Forgotten Faces

06Apr07

A full day of classes in your last semester can leave anyone a bit worn and emotionally edgy. ‘Twas my state as I exited the newest addition to campus, Katzen Arts Center. I was immediately struck by the exhibit on display in the foyer; the multimedias screamed with intriguing pain, the unnecessary title hidden from direct view. Engrossed for several moments in “Interrupted Life: Incarcerated Mothers in the United States”, I pulled myself away only to see a flyer informing me of “Death Penalty Week” (or something a bit more eloquently phrased).

Is it true that when you begin to think of something you notice it everywhere? Or is life simply not a coincidence?

While the focus of this art centers on women and the impact of incarceration to their lives and roles in society, I was struck by the profoundly humanistic aspect of the work. As lives are removed from free citizenry and placed into a captive, controlled environment, unfilled gaps are produced but remain positioned in someone’s reality. These lives, both on the inside and outside of grey cement, do not end but are changed irrevocably. What is left are empty human vessels, uncared for and incomplete, vulnerable and perhaps unrehabilitable.

So sad.

As I look into criminology and justice, I have begun to realize the focus on control and prevention look into statistics and actions, divorcing these subjects from their creator: people. We have a war on drugs and a war on terror; we have laws against objects and ideas. We can theorize and analyze and problematize crime to no end (or to an end with failed answers) but until we view these subjects of study as people, we will continue to be void of “criminal” rationality.

Anthropology as a social science has come to terms with its lack of “hard science” stature; criminology and justice has not. Thus, much of the theory work in these arenas depend other social analysis (such as anthro and sociology) to critique and create frameworks. In Justice Quarterly (sadly not available for linkage, though published in June 2006) Peter Kraska’s article “Criminal Justice Theory: Toward Legitimacy and an Infrastructure” states “traditional criminological theories, despite their obvious interconnection with criminal justice practice, are not designed to function as explanations for criminal justice system or crime control behavior.” What then, do they use them for? And why the disconnect between theory and practice?

I feel a bit off point. Meandering back…

Washington DC. A nation’s capital full o’crime. Some say it is changing, but residents are aware it’s only shifted…to just past the city line. In 2005, the District housed 550, 521 inhabitants and 6,206 incarcerated people. Current crime prevention strategies seem to include (and focus around) the installation of red-light cameras and security cameras in somewhat obscure downtown (i.e. Federal) areas. Hm.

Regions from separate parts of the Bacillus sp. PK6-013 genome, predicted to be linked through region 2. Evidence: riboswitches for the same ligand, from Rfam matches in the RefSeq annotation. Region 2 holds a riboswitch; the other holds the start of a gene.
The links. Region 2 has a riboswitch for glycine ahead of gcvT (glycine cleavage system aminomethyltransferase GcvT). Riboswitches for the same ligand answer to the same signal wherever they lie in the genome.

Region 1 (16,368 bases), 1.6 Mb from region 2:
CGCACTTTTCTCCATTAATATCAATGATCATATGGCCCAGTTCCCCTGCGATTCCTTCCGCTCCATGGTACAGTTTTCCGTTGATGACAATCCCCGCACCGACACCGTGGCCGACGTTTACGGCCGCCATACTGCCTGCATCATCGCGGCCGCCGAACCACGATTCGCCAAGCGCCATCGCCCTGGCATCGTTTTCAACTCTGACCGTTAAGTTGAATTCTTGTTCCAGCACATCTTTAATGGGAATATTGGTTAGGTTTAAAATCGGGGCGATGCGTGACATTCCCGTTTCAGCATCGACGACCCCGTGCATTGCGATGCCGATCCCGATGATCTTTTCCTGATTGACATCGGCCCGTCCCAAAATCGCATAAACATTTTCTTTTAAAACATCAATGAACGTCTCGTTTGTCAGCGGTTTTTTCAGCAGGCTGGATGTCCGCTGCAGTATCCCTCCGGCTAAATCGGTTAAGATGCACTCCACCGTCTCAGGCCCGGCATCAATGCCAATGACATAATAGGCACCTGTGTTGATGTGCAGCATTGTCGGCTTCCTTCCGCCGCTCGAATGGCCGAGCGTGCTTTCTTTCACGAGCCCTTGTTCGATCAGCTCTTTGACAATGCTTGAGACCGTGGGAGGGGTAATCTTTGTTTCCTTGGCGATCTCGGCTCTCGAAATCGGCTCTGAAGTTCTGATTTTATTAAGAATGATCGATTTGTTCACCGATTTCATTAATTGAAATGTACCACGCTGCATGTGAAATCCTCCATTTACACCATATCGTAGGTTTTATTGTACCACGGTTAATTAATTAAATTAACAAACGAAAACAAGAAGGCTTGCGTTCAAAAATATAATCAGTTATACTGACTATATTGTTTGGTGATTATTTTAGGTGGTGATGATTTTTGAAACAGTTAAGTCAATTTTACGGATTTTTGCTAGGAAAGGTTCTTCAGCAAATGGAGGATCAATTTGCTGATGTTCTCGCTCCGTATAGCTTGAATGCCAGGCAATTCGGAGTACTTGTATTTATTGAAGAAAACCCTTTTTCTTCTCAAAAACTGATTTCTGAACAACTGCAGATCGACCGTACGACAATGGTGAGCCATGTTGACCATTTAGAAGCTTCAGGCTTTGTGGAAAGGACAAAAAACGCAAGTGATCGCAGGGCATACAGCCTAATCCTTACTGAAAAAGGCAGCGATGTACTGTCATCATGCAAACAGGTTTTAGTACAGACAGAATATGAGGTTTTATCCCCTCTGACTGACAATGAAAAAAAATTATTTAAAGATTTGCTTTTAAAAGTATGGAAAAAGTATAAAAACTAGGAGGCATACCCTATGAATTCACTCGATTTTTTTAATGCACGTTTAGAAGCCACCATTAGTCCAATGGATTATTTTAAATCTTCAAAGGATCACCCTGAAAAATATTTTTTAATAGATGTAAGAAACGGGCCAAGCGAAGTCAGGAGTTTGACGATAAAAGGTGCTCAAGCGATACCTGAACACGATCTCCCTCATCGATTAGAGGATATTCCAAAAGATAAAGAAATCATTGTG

At the same time, the city is making money off “crime ridden” areas through the accumulation and then turn-over of once public property. Gentrification is widespread; some residents are creative in maintaining control over their homes but the neighborhoods on the whole are not able to uphold their character. Ivy City is one such spot. While the loss of the Alexander Crummell School is long in the past, the vacancy has been a looming, everyday presence. But instead of using the building for community purposes, the city is entertaining private investors. In many ways, this is a disinvestment in the area; by pulling out city funds, the city essentially washes its hands of the community. A similar story resides in the Benning Library.

Before the defense of improper funds comes up, I would like to point out that the new mayor, Adrian Fenty, walked into office in 2006 with a $325 million budget surplus.

So let’s go back to analyzing humans in a criminal context. Actually, let’s not. Let’s look at logic.

Invest in people. Invest in schools, libraries, social programs. Invest in children, mothers, and fathers. Or ask the people what their problems are and what they need to stay a resident and not another depressing statistic. Crime reduction does not come simply by reducing numbers.

Use the surplus. Stop feeding off the disadvantaged and disenfranchised. And don’t get me started on the lack of voting rights within the district….

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